Afterword: Behavior-Brain Relationships in Children
Jack M. Fletcher
University of Texas Medical School at Houston
When I was asked to write an afterword for the 1991 conference sponsored by the National Institute of Neurological Disorders and Stroke, my immediate thoughts were to simply summarize the major findings of articles and discuss some of these implications for the study of brain-behavior relationships in children. However, after reviewing the articles, I discovered that there were so many findings that any sort of systematic integration was difficult. It would be hard to extract general principles of brain-behavior relationships that would apply across these syndromes. This problem was compounded by the differences in the depth of research on the three syndromes. In Williams syndrome, there were three chapters focused on the same set of subjects from one center. These articles were nicely interwoven and well-integrated. The four autism articles, however, came from different centers. They reflected varying viewpoints, but accurately reflected the divergence of opinion characteristic of research on children with autism. The three chapters on Turner syndrome were quite disparate and not as well integrated theoretically or methodologically as the other two sets of chapters, reflecting the more rudimentary state of brain-behavior research on Turner syndrome. Goldman-Rakic's article at the beginning laid out elegant conceptual models for approaching childhood syndromes; Denckla's article at the end was integrative and actually the type of afterword I thought should be written.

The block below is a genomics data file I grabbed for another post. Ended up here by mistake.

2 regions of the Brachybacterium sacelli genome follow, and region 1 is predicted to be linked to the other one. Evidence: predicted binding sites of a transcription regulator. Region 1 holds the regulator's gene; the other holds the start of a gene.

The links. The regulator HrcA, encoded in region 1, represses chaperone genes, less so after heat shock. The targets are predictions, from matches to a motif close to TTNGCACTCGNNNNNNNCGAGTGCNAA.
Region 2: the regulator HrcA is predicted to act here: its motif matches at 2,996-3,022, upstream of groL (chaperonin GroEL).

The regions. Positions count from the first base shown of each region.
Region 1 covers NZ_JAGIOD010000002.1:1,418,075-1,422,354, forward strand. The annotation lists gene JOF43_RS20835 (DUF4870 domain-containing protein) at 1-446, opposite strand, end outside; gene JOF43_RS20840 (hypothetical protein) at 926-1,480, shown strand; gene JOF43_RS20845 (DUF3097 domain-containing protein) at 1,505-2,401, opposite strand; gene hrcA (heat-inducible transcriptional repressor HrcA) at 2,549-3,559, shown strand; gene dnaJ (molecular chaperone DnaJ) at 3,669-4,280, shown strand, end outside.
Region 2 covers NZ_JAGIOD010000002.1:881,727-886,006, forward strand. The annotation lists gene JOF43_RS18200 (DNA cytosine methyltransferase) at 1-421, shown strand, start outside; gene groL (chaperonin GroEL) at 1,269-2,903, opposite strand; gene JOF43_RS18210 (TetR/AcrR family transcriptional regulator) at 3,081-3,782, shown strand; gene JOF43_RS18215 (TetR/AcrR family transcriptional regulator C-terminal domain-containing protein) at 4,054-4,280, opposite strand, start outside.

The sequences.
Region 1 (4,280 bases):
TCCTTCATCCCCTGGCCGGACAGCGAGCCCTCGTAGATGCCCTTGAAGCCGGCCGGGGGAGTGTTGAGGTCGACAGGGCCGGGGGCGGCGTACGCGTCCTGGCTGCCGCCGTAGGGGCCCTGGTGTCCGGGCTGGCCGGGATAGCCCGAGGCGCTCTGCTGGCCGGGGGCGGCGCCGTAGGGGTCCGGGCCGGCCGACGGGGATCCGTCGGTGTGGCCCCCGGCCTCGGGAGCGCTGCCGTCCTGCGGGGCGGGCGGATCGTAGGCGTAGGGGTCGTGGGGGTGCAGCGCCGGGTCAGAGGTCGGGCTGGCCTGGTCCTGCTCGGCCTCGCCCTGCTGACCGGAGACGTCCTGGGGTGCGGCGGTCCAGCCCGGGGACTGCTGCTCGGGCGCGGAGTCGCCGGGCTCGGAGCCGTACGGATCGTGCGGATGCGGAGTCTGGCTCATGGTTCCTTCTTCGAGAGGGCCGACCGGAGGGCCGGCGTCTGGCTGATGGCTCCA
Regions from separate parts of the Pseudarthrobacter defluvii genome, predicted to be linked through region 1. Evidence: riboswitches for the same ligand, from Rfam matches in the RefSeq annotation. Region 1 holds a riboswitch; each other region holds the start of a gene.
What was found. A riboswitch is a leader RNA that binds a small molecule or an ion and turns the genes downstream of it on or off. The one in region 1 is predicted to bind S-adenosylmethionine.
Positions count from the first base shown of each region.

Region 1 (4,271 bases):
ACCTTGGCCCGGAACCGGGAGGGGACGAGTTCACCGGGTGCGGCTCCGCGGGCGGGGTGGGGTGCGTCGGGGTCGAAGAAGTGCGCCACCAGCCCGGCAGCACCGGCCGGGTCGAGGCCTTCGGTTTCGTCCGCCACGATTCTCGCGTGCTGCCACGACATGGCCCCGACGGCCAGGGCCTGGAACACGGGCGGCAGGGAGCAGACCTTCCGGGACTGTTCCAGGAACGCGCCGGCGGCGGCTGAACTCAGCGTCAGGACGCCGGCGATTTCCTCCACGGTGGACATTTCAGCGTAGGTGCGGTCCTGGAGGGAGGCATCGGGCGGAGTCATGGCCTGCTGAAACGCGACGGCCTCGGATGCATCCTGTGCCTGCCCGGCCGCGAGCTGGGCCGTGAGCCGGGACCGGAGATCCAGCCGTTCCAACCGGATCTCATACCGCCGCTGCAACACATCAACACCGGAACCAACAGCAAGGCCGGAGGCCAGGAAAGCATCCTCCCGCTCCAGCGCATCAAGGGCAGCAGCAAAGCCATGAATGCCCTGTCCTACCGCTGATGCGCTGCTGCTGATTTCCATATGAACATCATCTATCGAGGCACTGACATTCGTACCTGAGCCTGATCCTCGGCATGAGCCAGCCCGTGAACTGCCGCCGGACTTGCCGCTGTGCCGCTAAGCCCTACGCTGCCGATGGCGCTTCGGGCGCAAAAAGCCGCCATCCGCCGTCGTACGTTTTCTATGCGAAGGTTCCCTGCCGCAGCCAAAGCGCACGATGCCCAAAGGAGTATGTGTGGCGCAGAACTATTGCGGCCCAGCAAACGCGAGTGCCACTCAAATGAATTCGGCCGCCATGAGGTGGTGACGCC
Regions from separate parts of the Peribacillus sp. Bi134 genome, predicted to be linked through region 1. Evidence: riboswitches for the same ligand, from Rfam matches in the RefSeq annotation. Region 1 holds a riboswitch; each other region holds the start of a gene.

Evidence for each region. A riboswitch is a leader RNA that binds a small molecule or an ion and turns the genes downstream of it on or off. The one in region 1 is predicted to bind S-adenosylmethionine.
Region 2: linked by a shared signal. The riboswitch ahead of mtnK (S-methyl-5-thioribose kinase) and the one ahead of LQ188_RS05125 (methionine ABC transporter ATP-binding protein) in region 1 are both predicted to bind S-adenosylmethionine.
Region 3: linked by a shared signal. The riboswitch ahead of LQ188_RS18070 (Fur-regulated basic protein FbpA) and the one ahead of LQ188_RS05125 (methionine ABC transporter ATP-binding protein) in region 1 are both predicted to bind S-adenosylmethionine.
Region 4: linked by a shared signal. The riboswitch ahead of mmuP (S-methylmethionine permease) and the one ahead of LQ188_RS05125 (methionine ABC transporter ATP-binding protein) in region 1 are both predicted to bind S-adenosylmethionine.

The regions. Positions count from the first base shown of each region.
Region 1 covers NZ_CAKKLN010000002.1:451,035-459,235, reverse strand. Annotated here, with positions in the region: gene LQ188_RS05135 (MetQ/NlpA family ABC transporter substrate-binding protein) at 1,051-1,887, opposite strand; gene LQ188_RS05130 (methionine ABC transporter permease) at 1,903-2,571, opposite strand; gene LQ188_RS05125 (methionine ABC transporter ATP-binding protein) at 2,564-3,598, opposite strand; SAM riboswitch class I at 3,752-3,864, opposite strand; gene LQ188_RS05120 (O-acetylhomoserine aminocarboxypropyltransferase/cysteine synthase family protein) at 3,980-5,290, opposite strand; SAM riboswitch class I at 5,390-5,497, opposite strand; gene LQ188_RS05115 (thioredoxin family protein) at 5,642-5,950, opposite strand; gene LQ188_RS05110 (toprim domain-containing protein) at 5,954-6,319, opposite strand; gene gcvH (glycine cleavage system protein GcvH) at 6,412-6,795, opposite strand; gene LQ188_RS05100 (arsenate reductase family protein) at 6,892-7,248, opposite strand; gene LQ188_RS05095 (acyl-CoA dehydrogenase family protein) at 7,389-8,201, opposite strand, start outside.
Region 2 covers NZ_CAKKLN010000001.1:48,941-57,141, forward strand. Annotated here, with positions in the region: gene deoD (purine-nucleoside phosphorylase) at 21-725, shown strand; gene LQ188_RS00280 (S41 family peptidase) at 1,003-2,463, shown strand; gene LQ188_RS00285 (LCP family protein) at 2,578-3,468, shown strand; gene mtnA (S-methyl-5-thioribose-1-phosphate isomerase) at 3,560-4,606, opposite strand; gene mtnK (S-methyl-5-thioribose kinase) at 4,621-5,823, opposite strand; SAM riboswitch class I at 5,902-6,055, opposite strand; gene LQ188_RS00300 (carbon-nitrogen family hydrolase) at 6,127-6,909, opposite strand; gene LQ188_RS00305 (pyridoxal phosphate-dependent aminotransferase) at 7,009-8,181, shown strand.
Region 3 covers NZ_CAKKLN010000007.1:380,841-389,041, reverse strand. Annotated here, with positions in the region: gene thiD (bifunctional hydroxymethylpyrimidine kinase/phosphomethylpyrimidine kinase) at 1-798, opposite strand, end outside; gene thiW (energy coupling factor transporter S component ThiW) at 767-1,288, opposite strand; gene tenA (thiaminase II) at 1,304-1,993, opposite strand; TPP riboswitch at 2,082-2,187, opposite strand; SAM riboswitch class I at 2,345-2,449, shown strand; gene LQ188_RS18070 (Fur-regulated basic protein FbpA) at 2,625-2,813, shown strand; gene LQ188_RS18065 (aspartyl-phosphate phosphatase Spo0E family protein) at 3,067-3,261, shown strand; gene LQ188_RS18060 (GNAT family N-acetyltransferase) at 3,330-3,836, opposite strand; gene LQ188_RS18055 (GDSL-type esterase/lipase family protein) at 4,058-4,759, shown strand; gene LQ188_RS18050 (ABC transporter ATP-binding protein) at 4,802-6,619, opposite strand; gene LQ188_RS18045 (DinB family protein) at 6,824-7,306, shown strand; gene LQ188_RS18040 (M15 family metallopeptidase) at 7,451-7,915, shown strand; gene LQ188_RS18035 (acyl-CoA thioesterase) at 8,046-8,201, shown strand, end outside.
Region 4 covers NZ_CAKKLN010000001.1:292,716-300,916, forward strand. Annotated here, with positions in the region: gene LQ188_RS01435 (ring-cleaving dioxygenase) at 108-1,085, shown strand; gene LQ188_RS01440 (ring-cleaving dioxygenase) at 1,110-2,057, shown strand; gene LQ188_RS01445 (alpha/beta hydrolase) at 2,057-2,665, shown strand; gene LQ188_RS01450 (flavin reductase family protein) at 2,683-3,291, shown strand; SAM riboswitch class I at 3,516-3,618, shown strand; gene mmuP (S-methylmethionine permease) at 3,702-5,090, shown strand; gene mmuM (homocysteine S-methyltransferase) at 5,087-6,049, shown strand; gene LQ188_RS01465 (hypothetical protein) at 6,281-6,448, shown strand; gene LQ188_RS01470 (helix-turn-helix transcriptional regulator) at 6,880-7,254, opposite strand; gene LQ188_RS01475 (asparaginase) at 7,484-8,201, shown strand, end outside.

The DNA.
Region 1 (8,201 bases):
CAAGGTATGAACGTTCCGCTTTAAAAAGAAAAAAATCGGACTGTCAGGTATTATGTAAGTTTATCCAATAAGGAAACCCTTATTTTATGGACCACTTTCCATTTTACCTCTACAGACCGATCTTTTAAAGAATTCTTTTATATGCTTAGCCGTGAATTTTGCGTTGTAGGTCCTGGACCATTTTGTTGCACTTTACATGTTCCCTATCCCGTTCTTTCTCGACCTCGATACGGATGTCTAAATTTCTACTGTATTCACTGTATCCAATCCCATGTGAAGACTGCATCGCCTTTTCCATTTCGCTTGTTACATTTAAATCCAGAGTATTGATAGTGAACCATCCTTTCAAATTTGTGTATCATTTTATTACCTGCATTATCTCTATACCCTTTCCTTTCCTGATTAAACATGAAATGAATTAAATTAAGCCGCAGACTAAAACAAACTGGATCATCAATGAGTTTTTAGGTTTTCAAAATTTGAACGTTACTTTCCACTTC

Left without my original conception of an afterword, I chose to try and place the chapters in a broader context that addresses the history of research in these areas of child development and the contribution of these chapters to the longer term problems of understanding the development of children with